Four natural ingredient diets similar in nutrient composition (crude protein = 42–44%; P/E ratio = 115–120 mg/kcal) but different in protein sources, were formulated and fed to hatchery-reared catfish to measure the relative performance of the catfish fed alternative broodstock diets. The control feed was a combination of fish-by-catch and commercial fish pellets. In trial I, growth of the catfish was slow over a 36-week period, but some fish became gravid. Diets 1, 2, and 3 and the control feed were tested in trial II. Growth of fish did not differ significantly (P > 0.05) and female fish in all treatments became gravid. For fish induced to spawn from April to August (1994), hatching rate showed significant differences among treatments (P < 0.05). Relative fecundity, fertilization and hatching rates, and production of 3-day-old larvae were significantly different among fish induced to spawn in November (1994) when another incubation setup was used. Among the diets, diets 2 and 3 best enhanced reproductive performance of the catfish.
    • Article

      Response of bighead carp Aristichthys nobilis and Asian catfish Clarias macrocephalus larvae to free-living nematode Panagrellus redivivus as alternative feed 

      CB Santiago, AC Gonzal, M Ricci & S Harpaz - Journal of Applied Ichthyology, 2003 - Blackwell Publishing
      The use of Panagrellus redivivus as live feed for bighead carp and Asian catfish larvae was tested. In experiment 1, carp larvae were given Artemia nauplii (control) or Panagrellus twice daily for 21 days. A third treatment consisted of unfed larvae. The same three treatments were used in experiment 2 plus another with a commercial entomopathogenic nematode (EPN). Bighead carp larvae given Panagrellus in experiment 1 had much lower growth and survival than those fed Artemia nauplii. This could be due to low nematode density (5–30 mL−1 water) during feeding. The unfed larvae had 100% mortality by days 11–13. In experiment 2, growth and survival of carp larvae given Artemia nauplii (5–10 mL−1) and Panagrellus (50 mL−1) did not differ significantly (P > 0.05). All unfed larvae had died by day 13, while larvae fed EPN were all dead by day 8. Two experiments on Asian catfish were likewise conducted. In experiment 1, the catfish larvae were fed Tubifex (ad libitum), Panagrellus (50–100 mL−1 per feeding) orArtemia (5 nauplii mL−1 per feeding) three times daily for 14 days. In experiment 2, larvae were fed Artemia alone (10 nauplii mL−1 per feeding), Panagrellus alone (100 mL−1 per feeding), or their combination with a 38% protein dry diet twice daily. For both experiments, catfish larvae fed Panagrellus had significantly lower growth and survival than those fed Tubifex or Artemia. The combination of Panagrellus and dry diet created little improvement in the growth and survival of catfish larvae.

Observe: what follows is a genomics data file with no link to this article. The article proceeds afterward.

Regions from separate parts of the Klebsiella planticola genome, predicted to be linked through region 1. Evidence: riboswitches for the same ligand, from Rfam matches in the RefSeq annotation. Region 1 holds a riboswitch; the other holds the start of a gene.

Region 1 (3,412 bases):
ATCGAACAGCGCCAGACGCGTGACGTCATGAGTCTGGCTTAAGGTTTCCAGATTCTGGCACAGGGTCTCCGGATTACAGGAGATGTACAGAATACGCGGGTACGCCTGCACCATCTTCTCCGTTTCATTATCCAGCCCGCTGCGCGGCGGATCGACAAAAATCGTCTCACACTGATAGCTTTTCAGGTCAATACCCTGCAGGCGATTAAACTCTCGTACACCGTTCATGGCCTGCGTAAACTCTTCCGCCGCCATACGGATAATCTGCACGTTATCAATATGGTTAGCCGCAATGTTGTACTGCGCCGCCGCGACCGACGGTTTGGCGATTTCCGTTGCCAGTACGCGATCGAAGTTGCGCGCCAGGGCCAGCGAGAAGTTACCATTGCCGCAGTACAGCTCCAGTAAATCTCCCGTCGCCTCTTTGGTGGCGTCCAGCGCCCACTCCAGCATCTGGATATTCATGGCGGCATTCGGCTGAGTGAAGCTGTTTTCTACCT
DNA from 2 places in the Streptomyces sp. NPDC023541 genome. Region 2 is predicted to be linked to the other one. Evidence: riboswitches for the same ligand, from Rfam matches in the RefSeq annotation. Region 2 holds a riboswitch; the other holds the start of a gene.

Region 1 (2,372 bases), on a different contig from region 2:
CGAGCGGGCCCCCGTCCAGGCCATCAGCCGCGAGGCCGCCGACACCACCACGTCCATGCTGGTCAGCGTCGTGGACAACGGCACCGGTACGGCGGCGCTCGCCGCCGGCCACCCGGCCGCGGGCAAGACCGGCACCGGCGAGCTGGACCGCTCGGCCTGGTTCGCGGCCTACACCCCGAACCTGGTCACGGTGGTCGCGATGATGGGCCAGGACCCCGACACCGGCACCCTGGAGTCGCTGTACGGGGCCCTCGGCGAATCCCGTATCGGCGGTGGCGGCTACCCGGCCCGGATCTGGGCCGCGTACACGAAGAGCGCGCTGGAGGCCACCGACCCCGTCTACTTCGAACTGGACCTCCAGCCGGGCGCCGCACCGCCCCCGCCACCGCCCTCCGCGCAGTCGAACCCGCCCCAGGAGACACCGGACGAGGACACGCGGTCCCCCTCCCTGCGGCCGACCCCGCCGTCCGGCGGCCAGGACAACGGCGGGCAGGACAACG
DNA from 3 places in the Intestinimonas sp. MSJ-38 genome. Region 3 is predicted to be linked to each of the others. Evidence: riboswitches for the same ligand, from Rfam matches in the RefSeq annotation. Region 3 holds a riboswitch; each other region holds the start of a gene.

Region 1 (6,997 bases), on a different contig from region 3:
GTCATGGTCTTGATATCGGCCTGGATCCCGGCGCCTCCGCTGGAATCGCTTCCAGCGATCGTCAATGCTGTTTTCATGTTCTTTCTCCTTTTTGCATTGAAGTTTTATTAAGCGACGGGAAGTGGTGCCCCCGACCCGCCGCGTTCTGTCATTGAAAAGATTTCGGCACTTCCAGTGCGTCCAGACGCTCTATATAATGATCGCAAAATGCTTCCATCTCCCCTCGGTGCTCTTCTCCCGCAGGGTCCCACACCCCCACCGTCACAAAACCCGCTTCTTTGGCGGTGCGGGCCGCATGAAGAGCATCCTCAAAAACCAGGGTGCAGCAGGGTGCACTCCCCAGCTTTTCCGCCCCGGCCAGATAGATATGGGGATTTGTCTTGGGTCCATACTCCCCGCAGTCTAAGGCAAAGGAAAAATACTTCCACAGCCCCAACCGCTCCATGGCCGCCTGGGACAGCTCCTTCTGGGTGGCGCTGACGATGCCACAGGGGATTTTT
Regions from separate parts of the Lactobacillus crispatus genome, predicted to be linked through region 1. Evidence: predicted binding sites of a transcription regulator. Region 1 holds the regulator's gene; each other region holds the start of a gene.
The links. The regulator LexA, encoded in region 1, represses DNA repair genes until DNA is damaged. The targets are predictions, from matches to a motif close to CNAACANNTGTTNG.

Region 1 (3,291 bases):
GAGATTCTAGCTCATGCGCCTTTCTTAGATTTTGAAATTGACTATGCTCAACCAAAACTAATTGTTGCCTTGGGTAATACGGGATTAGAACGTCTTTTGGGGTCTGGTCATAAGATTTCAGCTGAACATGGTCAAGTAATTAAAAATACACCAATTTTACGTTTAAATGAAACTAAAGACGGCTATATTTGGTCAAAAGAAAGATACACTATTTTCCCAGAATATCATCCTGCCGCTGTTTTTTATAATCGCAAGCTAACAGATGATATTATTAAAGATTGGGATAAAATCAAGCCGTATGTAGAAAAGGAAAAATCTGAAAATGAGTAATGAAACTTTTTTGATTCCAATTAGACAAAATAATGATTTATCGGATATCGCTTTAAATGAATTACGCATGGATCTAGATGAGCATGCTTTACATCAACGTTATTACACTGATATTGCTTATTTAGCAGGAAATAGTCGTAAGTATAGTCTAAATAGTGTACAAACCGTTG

• Article

      Survival and growth of bighead carp fry exposed to low salinities 

      LMB Garcia, CMH Garcia, AFS Pineda, EA Gammad, J Canta, SPD Simon, GV Hilomen-Garcia, AC Gonzal & CB Santiago - Aquaculture International, 1999 - Kluwer
      Bighead carp (Aristichthys nobilis Oshima) fry of various ages (11, 18, and 35 days post-hatch) were exposed to the low salinities encountered during the annual intrusion of seawater in Laguna Lake, Philippines. Practical indices of salinity tolerance assessed the effect of a 96 h direct exposure to low salinities (0–16‰). Mean (MST) and median survival times (MST50) of fry decreased as salinity of rearing medium increased. Younger fry were less able to tolerate exposure to these salinities than their older cohorts. Median lethal salinity after 96 h (MLS) revealed higher tolerance among 35–day old fry (7.6‰) than 11 (2.3‰) and 18–day old fry (6.0‰), demonstrating that survival in saline water depends on their age at initial exposure to low salinities. Mean body weight of 18–day old fry reared in 0 and 2‰ for 3 and 4 weeks was higher than for those reared in 4 and 6‰ for the same period. Growth over these periods was inversely related with the range of salinities tested. These results demonstrate that, despite their known stenohalinity, bighead carp fry possess some degree of osmoregulatory capability, allowing them to survive and grow in lakes subjected periodically to saltwater inflow.